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Creating Characters with the Four Temperaments (as well as understanding character motivation in lit

I read recently that Mary Higgins Clark works several books at one time. Never thought I could do that, but apparently I can as I not only wrote/edited nearly 10,000 words on Breaking Promises the past two days, but started another story at the same time.

I started a beginning scene with a shy young man, an outspoken young slip of a girl, and a Ossabaw Island Pig bent on destruction. Ossabaw Island Pigs, of course, are rare breeds that are no longer used but can be found at Colonial Williamsburg as part of their preservation project.

Anywhow this tale has been brewing in my head for several weeks. After only a few hours I ended up with almost 4,000 words and the plot for a novella. All of this was done without any planning/plotting/character charts, etc. I had certainly jumped the line from plotter to pantser on this one, and I can say that this has never happened to me before. It was a little like being in the Twilight Zone.

Whether this will happen in the future, as I learn and grow as a writer, I don’t know, but at some point, at least for me, I will have to come back to the characters and do some detailing on their background. One of the best techniques I have found when starting out is to work with The Four Temperaments.

You can read about the Four Temperaments in a variety of places online, including here on Wikipedia, and for a longer more thorough article try here. The basic idea is that people can be divided into four basic personality types, albeit with some crossovers. Sanguine individuals are fun-loving and pleasure-seeking and thrive in social situations. Choleric persons are serious, ambitious, and function best if they are in charge. Melancholic individuals are usually highly sensitive, especially to personal criticism. They feel deeply and are motivated by beauty and feelings. They are also analytical and quiet. Phelgmatic persons tend to be relaxed and peaceful. They rarely get upset in any situation, preferring to just let things happen as they happen. Of course, people can be a mixture of several, but usually with a predominant type. For the purpose of writing novels, I find it easiest to stick with one overriding personality, and most great works of literature tend to do the same. (And if you have children trying to understand character motivation in literature, this is useful information as well.)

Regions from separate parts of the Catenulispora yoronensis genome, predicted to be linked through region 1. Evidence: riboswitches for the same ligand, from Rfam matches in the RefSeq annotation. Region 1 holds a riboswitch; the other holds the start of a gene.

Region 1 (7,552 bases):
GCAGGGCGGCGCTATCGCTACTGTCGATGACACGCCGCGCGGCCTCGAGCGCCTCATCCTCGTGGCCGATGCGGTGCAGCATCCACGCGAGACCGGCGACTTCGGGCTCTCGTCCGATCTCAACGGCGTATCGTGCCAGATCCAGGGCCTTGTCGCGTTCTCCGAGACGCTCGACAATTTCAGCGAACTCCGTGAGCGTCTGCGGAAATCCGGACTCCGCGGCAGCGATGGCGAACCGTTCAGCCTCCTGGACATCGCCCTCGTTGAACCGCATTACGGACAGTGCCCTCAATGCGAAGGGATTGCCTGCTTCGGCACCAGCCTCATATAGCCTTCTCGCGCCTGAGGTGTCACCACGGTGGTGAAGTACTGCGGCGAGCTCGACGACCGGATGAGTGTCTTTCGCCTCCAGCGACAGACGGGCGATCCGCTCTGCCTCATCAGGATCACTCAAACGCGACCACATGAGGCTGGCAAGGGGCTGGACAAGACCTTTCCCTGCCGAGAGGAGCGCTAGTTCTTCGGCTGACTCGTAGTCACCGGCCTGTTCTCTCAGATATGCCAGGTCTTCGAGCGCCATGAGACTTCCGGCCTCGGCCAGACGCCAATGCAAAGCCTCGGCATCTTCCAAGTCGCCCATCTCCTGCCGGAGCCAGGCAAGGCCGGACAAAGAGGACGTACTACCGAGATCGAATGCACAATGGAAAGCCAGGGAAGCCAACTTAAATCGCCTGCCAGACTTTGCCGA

Hippocrates incorporated the four temperaments into his medical theories and they became part of the ancient medical concept of humorism., Humorism espoused that four different bodily fluids were responsible for the human personality and behaviors, and this was the cause of various diseases. I won’t go into that now, but you can read more here on Wikipedia. Science, of course, rejects this theory today, but it is worthy of note that it was still widely believed and practiced as late as the American Revolution.

But, back to creating characters.